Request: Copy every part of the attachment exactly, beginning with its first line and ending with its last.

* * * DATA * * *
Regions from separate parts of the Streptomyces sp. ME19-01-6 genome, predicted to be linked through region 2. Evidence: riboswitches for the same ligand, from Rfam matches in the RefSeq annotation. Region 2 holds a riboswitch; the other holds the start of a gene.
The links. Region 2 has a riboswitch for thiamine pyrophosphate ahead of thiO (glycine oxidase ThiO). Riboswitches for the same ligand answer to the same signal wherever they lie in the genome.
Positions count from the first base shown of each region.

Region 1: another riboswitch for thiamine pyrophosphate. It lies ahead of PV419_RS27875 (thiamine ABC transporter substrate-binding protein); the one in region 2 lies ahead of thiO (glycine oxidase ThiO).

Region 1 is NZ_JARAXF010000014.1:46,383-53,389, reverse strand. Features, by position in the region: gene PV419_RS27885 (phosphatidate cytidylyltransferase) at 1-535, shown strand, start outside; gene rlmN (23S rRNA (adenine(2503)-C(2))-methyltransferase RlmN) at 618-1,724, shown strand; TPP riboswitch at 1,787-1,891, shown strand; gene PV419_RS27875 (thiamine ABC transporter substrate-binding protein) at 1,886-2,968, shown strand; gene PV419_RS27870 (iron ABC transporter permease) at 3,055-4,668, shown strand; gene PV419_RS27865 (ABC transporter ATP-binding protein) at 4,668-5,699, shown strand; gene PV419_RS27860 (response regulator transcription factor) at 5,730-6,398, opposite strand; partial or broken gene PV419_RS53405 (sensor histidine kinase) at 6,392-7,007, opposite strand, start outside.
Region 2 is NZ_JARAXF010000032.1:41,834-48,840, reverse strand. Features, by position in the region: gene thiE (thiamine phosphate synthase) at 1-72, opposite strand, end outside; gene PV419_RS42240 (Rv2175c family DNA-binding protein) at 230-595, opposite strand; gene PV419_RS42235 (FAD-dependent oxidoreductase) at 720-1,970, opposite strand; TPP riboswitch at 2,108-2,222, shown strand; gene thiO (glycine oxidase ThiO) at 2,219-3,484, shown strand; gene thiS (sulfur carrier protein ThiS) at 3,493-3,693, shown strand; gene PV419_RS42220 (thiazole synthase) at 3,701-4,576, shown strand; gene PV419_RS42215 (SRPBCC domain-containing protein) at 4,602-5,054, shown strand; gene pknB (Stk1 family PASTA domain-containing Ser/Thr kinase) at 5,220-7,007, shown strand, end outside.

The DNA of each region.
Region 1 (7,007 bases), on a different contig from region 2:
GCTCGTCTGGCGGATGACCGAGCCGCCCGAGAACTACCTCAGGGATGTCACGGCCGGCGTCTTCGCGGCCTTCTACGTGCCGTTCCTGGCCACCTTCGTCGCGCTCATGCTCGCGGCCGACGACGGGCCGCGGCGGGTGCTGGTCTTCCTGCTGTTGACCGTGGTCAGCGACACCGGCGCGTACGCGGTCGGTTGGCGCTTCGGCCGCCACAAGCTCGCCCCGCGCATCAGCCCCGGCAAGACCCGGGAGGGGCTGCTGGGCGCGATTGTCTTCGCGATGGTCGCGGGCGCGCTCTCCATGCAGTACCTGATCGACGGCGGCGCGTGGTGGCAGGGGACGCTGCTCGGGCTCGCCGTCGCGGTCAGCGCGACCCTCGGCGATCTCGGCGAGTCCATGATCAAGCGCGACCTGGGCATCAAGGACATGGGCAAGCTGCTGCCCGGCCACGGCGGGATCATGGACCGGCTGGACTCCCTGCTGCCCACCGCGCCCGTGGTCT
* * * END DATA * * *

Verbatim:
Regions from separate parts of the Streptomyces sp. ME19-01-6 genome, predicted to be linked through region 2. Evidence: riboswitches for the same ligand, from Rfam matches in the RefSeq annotation. Region 2 holds a riboswitch; the other holds the start of a gene.
The links. Region 2 has a riboswitch for thiamine pyrophosphate ahead of thiO (glycine oxidase ThiO). Riboswitches for the same ligand answer to the same signal wherever they lie in the genome.
Positions count from the first base shown of each region.

Region 1: another riboswitch for thiamine pyrophosphate. It lies ahead of PV419_RS27875 (thiamine ABC transporter substrate-binding protein); the one in region 2 lies ahead of thiO (glycine oxidase ThiO).

Region 1 is NZ_JARAXF010000014.1:46,383-53,389, reverse strand. Features, by position in the region: gene PV419_RS27885 (phosphatidate cytidylyltransferase) at 1-535, shown strand, start outside; gene rlmN (23S rRNA (adenine(2503)-C(2))-methyltransferase RlmN) at 618-1,724, shown strand; TPP riboswitch at 1,787-1,891, shown strand; gene PV419_RS27875 (thiamine ABC transporter substrate-binding protein) at 1,886-2,968, shown strand; gene PV419_RS27870 (iron ABC transporter permease) at 3,055-4,668, shown strand; gene PV419_RS27865 (ABC transporter ATP-binding protein) at 4,668-5,699, shown strand; gene PV419_RS27860 (response regulator transcription factor) at 5,730-6,398, opposite strand; partial or broken gene PV419_RS53405 (sensor histidine kinase) at 6,392-7,007, opposite strand, start outside.
Region 2 is NZ_JARAXF010000032.1:41,834-48,840, reverse strand. Features, by position in the region: gene thiE (thiamine phosphate synthase) at 1-72, opposite strand, end outside; gene PV419_RS42240 (Rv2175c family DNA-binding protein) at 230-595, opposite strand; gene PV419_RS42235 (FAD-dependent oxidoreductase) at 720-1,970, opposite strand; TPP riboswitch at 2,108-2,222, shown strand; gene thiO (glycine oxidase ThiO) at 2,219-3,484, shown strand; gene thiS (sulfur carrier protein ThiS) at 3,493-3,693, shown strand; gene PV419_RS42220 (thiazole synthase) at 3,701-4,576, shown strand; gene PV419_RS42215 (SRPBCC domain-containing protein) at 4,602-5,054, shown strand; gene pknB (Stk1 family PASTA domain-containing Ser/Thr kinase) at 5,220-7,007, shown strand, end outside.

The DNA of each region.
Region 1 (7,007 bases), on a different contig from region 2:
GCTCGTCTGGCGGATGACCGAGCCGCCCGAGAACTACCTCAGGGATGTCACGGCCGGCGTCTTCGCGGCCTTCTACGTGCCGTTCCTGGCCACCTTCGTCGCGCTCATGCTCGCGGCCGACGACGGGCCGCGGCGGGTGCTGGTCTTCCTGCTGTTGACCGTGGTCAGCGACACCGGCGCGTACGCGGTCGGTTGGCGCTTCGGCCGCCACAAGCTCGCCCCGCGCATCAGCCCCGGCAAGACCCGGGAGGGGCTGCTGGGCGCGATTGTCTTCGCGATGGTCGCGGGCGCGCTCTCCATGCAGTACCTGATCGACGGCGGCGCGTGGTGGCAGGGGACGCTGCTCGGGCTCGCCGTCGCGGTCAGCGCGACCCTCGGCGATCTCGGCGAGTCCATGATCAAGCGCGACCTGGGCATCAAGGACATGGGCAAGCTGCTGCCCGGCCACGGCGGGATCATGGACCGGCTGGACTCCCTGCTGCCCACCGCGCCCGTGGTCT